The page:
I’ll be looking at the equipment I’ve used to give my opinion on it.
Carrying a DSLR on long walks is a bit of luxury, they are quite bulky and heavy compared to compact cameras and modern mobile phones, most of which come with cameras built in now.
However I am happy to make other sacrifices in what I take with me to have this camera, I just love the photos it takes.
It can be used like a simple point and shoot, it has autofocus and a very good auto setting, but it also allows you to mess with the depth of field and manual focus to take an even better picture.
The best thing about this particular camera however is that it still takes AA batteries. Most modern DSLR's use rechargeable batteries, meaning you need to find a power point after a few hundred pictures, something I wouldn't of been able to do when walking the SWCP. Pentax have also made the lens on their digital cameras backwardly compatible, so any autofocus lens will work, meaning you can find cheap second-hand lens and you know they will still make new lenses to fit for a while yet.
This camera takes wonderful pictures and even copes well with low light, it has an anti-shake system built in that actually works. It is very solid and robust, I've dropped it and even fallen on it and it still works well.
Newer cameras have a higher pixel rating than this, it is only a 10mp camera, but it does me just fine and I can't see me changing it anytime soon.
Before I start you should know I love Karrimor stuff, even after they got bought out by Sports Direct they continued to make superb equipment at a great price. I really rate the footwear they make, I used a pair of their sandals on the SWCP and had no problems at all. I'm even wearing a pair of their boots as I write this.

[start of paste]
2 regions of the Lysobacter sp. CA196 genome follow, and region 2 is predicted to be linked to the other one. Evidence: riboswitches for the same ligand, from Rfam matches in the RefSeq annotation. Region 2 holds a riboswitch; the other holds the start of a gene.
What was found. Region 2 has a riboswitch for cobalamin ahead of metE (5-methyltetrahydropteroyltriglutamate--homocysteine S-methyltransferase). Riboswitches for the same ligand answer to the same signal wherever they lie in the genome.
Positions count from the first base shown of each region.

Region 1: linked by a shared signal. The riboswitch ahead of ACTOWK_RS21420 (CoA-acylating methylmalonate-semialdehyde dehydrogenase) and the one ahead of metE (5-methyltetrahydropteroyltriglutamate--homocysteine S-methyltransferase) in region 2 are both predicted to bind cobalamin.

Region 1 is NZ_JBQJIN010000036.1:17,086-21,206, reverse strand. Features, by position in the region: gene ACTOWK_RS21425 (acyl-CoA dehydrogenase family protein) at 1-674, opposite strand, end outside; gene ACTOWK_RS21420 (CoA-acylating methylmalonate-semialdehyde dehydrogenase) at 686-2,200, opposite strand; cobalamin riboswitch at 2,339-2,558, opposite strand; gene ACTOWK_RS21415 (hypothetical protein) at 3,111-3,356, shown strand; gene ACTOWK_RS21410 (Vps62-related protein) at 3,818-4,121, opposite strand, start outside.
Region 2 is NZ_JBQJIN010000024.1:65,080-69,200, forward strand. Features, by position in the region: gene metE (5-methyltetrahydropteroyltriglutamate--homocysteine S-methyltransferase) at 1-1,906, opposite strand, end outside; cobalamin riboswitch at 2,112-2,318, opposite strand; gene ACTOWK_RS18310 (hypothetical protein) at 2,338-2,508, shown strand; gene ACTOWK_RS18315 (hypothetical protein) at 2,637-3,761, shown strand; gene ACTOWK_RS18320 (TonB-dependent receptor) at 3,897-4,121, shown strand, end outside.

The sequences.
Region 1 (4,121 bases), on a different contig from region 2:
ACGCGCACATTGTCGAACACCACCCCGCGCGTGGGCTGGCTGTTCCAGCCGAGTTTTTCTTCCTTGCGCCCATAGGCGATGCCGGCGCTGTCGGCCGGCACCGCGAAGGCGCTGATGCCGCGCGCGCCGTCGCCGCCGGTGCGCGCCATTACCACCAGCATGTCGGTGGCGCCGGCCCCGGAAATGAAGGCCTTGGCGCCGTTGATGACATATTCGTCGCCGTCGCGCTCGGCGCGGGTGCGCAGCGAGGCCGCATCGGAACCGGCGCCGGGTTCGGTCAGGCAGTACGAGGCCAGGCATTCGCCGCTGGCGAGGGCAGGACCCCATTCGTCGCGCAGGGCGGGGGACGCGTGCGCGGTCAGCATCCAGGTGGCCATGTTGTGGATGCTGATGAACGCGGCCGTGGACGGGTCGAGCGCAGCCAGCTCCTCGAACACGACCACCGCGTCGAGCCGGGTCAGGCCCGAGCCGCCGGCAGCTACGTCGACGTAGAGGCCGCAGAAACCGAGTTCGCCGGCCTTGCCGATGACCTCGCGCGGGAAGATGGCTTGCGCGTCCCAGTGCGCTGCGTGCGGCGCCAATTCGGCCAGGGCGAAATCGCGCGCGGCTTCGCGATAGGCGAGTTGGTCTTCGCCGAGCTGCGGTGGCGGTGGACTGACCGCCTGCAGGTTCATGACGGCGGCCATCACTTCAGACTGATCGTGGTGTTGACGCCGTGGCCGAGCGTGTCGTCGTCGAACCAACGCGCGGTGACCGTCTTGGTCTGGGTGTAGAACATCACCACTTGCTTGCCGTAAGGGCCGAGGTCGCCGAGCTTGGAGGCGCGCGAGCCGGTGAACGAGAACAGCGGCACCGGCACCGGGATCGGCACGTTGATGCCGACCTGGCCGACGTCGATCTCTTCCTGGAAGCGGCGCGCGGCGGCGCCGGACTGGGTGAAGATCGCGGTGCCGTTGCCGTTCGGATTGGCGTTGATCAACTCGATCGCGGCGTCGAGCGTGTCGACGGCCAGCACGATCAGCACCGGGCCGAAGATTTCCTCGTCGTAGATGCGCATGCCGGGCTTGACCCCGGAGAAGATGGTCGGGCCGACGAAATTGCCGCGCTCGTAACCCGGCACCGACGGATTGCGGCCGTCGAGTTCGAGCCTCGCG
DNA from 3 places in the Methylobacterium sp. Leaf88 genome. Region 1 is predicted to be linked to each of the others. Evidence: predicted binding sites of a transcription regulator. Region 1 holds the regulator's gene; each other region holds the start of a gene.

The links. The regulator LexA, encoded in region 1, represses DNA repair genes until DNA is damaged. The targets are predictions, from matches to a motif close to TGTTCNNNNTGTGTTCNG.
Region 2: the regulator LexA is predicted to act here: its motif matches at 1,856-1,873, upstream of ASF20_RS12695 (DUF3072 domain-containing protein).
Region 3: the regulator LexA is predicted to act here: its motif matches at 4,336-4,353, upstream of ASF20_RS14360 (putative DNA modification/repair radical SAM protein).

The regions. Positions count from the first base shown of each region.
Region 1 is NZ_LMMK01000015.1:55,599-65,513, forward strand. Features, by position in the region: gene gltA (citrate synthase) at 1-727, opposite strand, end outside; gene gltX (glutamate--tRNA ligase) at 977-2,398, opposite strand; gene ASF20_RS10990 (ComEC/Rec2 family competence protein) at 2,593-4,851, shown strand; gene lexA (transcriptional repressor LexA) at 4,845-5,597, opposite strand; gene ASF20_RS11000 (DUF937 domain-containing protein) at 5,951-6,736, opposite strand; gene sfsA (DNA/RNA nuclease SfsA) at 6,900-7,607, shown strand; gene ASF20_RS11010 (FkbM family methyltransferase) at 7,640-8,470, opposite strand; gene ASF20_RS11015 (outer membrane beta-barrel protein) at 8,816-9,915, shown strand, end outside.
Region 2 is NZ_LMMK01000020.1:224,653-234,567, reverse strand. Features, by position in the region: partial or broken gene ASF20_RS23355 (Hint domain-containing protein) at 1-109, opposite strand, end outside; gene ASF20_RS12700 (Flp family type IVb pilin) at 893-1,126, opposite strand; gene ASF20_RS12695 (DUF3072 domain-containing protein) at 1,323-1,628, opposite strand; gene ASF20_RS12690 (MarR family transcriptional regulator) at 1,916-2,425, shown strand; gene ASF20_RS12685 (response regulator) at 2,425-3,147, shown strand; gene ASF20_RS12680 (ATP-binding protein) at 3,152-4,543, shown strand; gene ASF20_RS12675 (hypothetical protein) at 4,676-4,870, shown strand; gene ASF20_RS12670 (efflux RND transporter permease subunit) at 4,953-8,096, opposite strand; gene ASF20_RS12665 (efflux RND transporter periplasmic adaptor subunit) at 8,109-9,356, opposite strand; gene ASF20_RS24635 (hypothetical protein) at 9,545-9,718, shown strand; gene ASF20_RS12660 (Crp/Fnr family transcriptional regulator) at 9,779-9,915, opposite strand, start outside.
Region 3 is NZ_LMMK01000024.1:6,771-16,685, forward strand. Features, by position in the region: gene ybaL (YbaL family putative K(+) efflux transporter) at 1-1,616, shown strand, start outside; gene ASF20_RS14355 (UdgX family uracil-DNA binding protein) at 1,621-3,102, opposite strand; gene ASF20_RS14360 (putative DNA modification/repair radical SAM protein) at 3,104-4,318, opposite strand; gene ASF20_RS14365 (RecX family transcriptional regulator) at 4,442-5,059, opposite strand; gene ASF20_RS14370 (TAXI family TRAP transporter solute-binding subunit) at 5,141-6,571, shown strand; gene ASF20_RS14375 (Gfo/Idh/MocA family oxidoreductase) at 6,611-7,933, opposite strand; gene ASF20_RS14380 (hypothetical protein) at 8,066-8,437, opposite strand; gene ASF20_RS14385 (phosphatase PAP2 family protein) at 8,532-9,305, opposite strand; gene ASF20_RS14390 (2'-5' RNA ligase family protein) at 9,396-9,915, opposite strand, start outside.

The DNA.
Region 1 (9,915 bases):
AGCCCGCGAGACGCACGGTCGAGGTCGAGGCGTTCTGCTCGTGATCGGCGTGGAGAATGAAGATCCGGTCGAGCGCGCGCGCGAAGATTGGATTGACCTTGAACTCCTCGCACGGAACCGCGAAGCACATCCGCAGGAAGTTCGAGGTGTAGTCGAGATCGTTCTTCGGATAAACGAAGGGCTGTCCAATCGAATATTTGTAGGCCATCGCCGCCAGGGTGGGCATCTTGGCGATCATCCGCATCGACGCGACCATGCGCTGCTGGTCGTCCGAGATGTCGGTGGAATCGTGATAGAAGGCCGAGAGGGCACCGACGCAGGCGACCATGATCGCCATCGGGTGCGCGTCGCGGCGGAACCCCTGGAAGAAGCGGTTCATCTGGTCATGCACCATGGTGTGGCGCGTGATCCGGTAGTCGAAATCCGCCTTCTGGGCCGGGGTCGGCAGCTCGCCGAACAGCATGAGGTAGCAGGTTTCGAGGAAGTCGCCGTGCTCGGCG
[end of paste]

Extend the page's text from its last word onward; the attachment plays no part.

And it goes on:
This was the worst rucksack I have ever owned.
The zip on the bottom compartment lasted about three days.
The internal drawstring at the top split after a week.
But the worst thing of all was the cheap plastic clips they use to hold the straps. The shoulder straps would be tight when I started walking and slowly get looser during the day, making the pack uncomfortable to carry. A really bad design.
I did look at replacing it with a different from one their range but they all seem to use the same clips, so I'm ditching them for rucksacks completely.
A fairly light, easy to pitch two man tent.
This is the one I used for my SWCP walk. Its classed as a two man, but you would need to be really, really good friends to share this. Large for one person, cramped for two. I love this tent, it was close to 2 kilos, so heavy by todays standards, but plenty of room for me and my gear inside the tent. Enough room to actually get dressed in it, rather than stumbling out half naked in the morning.
Very easy to put up and can cope in harsh conditions. If you stake it out properly and use all the guy ropes it can withstand really strong winds, but I didn't have to on the SWCP, because the weather was so good.
I got this one second hand and it was several years old when I got it. I've used it a lot and the floor has started to separate, the laminated layers of material are coming apart, so it leaks water in through the floor if you happen to pitch it in the way of a flow of water, as I found out when it started raining one night.
I'd happily have another Wild Country tent though, I really rate this one.
These are available from a few different makers under different names, but they are all pretty much the same.
This is a very lightweight, easy to pitch tent that is as cheap as chips, mine cost £20 as an ex-demo from a camping shop.
I really like this tent, it goes up in a couple of minutes and has some nice features, the mesh inner is superb. The pack size is great and the poles are a decent size and well made.
The only problem? Its too small. Or at least it is for me, I fit in it just fine, but my equipment ends up outside of the tent. In the picture above I couldn’t even fit the motorbike crash helmet in with me.
Great for short hikes, but I couldn't fit a full rucksack in it, so no use for longer trips.